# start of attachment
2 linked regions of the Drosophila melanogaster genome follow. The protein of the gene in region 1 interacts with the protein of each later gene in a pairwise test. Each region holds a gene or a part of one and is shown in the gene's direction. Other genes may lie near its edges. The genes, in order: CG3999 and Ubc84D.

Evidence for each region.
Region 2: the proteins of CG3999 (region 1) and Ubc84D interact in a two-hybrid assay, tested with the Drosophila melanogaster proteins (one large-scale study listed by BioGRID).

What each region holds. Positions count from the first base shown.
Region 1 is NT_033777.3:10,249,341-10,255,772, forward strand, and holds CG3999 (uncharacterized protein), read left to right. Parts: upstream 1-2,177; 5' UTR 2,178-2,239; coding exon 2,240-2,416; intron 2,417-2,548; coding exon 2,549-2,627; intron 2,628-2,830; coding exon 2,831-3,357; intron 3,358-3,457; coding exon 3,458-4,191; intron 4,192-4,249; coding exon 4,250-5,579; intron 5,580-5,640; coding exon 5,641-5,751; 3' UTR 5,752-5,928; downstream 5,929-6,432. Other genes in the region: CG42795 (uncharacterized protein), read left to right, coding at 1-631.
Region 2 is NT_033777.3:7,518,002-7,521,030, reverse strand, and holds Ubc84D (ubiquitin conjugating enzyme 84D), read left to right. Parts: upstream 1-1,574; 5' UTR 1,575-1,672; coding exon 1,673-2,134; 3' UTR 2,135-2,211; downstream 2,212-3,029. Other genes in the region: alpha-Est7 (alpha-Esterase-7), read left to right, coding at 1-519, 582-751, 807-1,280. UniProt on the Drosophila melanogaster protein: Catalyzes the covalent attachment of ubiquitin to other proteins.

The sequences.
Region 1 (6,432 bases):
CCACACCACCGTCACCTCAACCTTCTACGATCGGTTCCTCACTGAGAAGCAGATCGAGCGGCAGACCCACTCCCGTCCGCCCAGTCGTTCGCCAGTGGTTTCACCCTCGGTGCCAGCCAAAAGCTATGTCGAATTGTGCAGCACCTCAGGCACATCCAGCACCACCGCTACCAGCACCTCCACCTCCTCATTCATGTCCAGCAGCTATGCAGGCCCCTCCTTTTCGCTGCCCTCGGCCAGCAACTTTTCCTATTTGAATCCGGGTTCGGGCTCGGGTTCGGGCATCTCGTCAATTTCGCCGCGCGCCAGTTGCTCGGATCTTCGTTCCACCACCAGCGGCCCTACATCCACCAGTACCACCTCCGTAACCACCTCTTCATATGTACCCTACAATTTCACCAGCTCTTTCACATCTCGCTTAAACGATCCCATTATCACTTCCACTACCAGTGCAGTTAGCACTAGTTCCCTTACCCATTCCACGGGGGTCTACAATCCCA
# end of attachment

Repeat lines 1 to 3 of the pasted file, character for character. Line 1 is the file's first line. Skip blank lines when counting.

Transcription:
2 linked regions of the Drosophila melanogaster genome follow. The protein of the gene in region 1 interacts with the protein of each later gene in a pairwise test. Each region holds a gene or a part of one and is shown in the gene's direction. Other genes may lie near its edges. The genes, in order: CG3999 and Ubc84D.

Evidence for each region.
Region 2: the proteins of CG3999 (region 1) and Ubc84D interact in a two-hybrid assay, tested with the Drosophila melanogaster proteins (one large-scale study listed by BioGRID).